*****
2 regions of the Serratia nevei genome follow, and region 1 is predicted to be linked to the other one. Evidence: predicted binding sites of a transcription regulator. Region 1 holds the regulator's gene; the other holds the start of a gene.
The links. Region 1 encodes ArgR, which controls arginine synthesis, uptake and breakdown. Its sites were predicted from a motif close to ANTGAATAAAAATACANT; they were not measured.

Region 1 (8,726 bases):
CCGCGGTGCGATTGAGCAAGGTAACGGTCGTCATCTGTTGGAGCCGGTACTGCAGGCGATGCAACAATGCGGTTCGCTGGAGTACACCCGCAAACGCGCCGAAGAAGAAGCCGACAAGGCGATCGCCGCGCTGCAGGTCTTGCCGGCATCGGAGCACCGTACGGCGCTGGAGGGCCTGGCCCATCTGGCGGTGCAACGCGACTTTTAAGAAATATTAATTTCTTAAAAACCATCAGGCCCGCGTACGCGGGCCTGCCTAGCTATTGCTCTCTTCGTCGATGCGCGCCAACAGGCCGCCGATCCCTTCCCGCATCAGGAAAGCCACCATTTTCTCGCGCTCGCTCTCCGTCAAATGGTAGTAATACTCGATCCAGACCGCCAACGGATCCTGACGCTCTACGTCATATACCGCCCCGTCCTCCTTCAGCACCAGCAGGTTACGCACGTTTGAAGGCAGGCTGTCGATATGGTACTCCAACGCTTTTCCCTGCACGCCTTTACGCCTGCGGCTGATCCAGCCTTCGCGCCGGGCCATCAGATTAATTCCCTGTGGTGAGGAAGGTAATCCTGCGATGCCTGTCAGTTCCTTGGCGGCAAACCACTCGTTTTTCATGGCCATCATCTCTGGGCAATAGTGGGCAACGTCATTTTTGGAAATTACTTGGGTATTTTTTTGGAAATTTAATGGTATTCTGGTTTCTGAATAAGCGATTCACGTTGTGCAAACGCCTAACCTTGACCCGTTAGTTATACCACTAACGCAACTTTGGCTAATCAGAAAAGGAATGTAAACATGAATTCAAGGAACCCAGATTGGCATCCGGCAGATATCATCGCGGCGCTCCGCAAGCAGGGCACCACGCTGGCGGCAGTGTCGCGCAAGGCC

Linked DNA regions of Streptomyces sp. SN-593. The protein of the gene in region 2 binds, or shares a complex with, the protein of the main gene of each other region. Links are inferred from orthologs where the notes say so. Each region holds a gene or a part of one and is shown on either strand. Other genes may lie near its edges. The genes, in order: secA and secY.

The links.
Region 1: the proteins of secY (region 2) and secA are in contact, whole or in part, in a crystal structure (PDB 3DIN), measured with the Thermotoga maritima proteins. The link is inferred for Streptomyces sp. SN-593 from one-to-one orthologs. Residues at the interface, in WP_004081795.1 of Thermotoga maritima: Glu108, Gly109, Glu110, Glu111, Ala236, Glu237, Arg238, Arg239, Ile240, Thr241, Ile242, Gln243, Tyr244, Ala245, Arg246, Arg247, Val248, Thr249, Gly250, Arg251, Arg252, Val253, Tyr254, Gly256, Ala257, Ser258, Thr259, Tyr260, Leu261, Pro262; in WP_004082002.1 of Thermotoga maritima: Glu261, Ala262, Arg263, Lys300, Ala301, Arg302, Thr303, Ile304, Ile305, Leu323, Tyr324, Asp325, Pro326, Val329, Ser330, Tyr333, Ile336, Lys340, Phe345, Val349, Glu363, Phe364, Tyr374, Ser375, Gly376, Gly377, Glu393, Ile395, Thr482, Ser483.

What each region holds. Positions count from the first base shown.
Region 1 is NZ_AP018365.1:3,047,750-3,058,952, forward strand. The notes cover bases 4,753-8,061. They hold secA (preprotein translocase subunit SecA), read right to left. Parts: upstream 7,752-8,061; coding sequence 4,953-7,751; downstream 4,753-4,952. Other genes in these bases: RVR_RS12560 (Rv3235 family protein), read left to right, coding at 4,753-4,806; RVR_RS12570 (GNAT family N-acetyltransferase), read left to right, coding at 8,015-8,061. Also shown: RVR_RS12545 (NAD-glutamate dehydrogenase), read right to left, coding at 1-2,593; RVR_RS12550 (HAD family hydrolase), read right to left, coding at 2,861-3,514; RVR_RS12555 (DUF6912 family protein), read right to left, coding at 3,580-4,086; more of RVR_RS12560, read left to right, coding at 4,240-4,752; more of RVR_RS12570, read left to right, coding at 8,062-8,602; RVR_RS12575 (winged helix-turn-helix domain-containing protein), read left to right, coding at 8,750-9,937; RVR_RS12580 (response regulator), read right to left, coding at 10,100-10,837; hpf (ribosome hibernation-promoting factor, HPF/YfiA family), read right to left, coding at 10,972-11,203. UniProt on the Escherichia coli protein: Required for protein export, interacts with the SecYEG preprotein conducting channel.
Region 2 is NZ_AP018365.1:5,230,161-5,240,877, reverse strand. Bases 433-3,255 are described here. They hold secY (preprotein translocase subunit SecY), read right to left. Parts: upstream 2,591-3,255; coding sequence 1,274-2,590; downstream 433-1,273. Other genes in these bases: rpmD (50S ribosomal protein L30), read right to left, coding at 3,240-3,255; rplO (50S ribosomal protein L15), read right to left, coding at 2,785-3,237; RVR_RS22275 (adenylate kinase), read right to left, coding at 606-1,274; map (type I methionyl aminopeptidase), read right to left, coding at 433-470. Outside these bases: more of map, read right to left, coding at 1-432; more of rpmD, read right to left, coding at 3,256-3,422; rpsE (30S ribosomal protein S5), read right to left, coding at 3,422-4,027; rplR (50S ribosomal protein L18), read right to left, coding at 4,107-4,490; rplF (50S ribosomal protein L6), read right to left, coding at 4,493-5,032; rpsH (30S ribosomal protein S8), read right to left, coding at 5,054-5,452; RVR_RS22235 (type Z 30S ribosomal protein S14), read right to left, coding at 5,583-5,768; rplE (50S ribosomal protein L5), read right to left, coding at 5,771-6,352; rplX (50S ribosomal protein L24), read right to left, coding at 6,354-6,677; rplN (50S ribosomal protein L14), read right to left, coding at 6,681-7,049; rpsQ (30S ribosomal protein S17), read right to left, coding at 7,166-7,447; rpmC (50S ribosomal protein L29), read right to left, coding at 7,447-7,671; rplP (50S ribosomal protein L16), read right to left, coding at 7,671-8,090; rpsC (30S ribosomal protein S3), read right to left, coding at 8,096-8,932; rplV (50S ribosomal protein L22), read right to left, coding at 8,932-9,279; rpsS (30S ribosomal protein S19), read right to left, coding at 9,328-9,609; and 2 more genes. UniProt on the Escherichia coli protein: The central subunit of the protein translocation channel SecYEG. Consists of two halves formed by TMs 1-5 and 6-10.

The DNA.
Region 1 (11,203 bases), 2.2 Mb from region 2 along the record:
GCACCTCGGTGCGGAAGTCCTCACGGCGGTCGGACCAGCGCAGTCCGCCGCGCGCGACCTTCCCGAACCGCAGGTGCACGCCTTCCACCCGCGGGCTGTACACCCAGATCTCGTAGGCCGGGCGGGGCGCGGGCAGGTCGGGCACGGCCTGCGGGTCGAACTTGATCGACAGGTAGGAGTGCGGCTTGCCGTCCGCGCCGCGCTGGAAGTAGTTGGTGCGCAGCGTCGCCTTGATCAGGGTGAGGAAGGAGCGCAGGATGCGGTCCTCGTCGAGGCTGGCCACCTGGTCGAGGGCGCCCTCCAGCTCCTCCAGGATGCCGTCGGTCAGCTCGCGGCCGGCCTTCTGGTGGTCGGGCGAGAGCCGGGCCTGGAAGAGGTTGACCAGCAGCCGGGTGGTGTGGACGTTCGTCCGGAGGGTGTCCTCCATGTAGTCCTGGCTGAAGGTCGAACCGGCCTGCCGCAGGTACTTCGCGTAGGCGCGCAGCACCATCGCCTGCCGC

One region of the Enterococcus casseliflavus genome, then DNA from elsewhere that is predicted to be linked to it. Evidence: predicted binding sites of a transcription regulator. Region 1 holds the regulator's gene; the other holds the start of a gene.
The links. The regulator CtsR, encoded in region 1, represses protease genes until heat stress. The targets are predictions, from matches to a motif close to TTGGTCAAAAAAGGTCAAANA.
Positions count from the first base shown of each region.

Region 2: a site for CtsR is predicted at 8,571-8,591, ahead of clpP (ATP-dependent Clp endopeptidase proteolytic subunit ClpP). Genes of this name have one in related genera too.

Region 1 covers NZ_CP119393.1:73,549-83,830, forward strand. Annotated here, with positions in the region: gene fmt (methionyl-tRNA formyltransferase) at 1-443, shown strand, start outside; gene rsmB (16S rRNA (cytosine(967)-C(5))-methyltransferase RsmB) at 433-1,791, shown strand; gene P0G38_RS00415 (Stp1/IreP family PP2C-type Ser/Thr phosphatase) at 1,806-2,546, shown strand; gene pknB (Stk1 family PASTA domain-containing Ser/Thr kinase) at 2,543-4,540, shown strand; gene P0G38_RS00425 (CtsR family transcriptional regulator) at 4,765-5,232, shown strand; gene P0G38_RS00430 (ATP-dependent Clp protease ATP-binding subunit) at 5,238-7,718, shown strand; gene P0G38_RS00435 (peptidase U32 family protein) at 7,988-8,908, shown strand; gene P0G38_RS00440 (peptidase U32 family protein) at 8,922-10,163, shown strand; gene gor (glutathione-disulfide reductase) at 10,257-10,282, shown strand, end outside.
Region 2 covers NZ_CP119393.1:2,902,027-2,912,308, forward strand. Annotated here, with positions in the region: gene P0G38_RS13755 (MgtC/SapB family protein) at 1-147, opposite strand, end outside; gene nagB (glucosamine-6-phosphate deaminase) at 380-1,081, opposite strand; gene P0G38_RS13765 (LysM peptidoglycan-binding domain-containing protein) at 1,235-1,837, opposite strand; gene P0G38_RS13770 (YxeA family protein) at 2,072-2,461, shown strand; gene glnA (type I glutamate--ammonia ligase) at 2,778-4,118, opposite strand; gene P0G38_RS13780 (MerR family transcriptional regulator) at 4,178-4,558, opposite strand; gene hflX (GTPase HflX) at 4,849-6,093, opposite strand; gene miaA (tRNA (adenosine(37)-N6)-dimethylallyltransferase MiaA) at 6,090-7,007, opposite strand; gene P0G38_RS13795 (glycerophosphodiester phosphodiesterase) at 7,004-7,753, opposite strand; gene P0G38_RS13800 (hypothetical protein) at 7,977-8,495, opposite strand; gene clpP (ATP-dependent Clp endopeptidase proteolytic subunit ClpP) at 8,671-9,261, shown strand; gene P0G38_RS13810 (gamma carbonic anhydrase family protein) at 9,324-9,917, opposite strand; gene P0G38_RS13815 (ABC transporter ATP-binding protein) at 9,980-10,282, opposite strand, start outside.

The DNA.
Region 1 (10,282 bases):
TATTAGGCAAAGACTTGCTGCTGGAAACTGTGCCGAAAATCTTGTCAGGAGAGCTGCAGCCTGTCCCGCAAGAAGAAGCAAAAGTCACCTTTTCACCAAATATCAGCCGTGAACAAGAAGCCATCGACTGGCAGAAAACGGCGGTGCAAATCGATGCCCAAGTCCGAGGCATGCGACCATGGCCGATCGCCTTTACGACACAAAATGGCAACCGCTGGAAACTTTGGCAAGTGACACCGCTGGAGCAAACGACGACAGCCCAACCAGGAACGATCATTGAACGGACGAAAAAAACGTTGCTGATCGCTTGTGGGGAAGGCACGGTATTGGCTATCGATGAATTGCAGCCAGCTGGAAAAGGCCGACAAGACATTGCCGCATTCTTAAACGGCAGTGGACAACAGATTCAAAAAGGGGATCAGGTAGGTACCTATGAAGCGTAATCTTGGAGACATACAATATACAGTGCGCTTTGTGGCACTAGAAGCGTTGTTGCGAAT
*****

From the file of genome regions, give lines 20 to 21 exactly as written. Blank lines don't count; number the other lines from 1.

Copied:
The DNA.
Region 1 (10,282 bases):